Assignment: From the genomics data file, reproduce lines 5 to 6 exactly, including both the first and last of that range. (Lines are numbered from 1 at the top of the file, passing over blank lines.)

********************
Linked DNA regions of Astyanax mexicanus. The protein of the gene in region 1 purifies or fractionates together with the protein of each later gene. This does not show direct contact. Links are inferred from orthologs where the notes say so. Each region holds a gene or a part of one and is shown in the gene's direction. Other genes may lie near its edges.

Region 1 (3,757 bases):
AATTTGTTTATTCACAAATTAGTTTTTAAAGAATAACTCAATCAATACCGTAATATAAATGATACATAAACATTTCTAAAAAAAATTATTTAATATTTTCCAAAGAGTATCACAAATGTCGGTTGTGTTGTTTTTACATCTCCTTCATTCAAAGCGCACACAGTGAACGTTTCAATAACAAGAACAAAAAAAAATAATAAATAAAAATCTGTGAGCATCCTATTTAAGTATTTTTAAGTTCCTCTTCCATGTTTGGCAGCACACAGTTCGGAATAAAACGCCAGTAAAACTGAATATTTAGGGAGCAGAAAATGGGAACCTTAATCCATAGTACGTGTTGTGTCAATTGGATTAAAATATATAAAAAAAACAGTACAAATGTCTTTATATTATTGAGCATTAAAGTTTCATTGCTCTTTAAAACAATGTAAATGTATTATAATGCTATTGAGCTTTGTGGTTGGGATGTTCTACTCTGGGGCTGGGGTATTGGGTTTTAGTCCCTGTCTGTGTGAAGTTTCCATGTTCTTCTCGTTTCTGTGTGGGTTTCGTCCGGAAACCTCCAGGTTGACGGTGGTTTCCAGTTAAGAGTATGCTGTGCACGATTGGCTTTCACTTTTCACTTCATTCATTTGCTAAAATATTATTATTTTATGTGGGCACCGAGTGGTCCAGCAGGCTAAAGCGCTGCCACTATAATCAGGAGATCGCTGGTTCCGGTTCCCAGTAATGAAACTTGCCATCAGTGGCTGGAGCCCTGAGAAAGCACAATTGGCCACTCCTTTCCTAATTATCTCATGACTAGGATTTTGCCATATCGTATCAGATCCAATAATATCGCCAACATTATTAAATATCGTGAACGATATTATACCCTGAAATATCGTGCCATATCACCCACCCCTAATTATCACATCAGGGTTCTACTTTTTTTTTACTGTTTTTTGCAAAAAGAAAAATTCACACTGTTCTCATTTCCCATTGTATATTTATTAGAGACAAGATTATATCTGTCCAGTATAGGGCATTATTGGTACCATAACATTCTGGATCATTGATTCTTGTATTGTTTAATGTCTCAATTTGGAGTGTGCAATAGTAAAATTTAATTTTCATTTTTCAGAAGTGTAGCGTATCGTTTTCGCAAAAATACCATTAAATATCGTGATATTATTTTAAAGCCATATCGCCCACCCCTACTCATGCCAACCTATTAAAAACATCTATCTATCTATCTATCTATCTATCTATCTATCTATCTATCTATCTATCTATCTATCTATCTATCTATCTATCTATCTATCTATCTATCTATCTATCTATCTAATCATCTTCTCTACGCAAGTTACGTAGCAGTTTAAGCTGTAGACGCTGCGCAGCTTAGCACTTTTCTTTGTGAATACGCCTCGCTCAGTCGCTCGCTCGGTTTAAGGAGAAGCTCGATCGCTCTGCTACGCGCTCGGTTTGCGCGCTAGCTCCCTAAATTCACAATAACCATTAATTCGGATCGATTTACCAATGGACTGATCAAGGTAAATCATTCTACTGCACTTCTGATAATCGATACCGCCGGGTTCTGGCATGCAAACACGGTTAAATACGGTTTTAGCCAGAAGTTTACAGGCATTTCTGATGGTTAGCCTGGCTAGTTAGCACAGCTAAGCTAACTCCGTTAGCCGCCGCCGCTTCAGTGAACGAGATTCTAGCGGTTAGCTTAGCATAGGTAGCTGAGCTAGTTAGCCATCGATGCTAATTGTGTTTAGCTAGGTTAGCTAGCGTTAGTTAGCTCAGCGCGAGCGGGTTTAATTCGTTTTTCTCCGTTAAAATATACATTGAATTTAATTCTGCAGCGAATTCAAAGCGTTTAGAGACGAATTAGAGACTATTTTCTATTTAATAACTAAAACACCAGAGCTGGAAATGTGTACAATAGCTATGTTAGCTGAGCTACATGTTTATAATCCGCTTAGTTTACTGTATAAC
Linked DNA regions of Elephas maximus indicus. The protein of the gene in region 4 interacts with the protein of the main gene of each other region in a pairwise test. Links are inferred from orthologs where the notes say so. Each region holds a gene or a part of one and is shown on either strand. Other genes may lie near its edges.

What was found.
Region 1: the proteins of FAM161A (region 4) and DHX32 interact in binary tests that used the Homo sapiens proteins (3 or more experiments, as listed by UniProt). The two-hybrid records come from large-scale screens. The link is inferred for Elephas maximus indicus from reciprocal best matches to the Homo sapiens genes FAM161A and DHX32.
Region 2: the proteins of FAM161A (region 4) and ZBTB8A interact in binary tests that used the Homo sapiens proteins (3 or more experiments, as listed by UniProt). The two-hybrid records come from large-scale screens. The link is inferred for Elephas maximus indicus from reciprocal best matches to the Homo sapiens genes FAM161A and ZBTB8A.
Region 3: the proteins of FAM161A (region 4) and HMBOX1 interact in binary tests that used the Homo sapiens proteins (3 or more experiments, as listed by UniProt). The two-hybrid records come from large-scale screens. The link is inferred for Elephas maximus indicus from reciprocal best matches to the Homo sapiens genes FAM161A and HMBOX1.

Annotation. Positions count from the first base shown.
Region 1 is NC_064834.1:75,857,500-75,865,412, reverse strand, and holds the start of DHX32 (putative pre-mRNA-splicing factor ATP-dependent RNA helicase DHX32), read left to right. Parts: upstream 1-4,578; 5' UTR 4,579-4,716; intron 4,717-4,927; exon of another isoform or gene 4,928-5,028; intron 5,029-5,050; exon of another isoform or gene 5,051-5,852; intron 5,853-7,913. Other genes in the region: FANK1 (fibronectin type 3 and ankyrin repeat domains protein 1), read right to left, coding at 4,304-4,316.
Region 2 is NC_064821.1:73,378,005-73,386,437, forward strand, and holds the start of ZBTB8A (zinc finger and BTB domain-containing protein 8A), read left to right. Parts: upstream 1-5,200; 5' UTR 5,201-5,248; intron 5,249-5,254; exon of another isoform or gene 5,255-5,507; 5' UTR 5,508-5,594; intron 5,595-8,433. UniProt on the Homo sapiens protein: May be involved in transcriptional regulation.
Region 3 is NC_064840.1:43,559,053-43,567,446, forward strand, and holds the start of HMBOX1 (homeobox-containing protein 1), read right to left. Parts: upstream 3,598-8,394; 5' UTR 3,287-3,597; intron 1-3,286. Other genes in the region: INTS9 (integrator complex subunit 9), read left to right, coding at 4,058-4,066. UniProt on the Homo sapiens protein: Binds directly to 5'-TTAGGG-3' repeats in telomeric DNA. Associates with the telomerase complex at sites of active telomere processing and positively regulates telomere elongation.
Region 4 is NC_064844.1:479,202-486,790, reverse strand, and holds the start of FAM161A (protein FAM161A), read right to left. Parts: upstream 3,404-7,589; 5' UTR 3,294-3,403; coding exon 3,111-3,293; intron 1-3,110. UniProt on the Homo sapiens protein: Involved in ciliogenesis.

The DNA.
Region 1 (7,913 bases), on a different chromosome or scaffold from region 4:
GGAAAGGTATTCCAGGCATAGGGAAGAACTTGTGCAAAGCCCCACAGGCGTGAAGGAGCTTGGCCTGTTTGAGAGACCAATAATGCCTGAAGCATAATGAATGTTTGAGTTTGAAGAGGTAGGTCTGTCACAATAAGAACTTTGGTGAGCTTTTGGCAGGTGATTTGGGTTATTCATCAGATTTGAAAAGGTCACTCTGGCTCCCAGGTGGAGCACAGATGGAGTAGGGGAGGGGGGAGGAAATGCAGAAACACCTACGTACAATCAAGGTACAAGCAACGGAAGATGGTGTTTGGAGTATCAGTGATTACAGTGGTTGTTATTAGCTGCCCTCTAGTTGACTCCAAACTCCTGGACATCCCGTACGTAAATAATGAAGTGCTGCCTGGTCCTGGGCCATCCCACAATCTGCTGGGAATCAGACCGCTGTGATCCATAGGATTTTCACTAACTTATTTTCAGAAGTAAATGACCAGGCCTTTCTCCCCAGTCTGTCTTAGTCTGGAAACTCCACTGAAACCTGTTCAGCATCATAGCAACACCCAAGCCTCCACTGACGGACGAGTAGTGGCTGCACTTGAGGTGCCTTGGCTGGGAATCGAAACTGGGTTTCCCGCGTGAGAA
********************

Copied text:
What was found.
Region 1: the proteins of FAM161A (region 4) and DHX32 interact in binary tests that used the Homo sapiens proteins (3 or more experiments, as listed by UniProt). The two-hybrid records come from large-scale screens. The link is inferred for Elephas maximus indicus from reciprocal best matches to the Homo sapiens genes FAM161A and DHX32.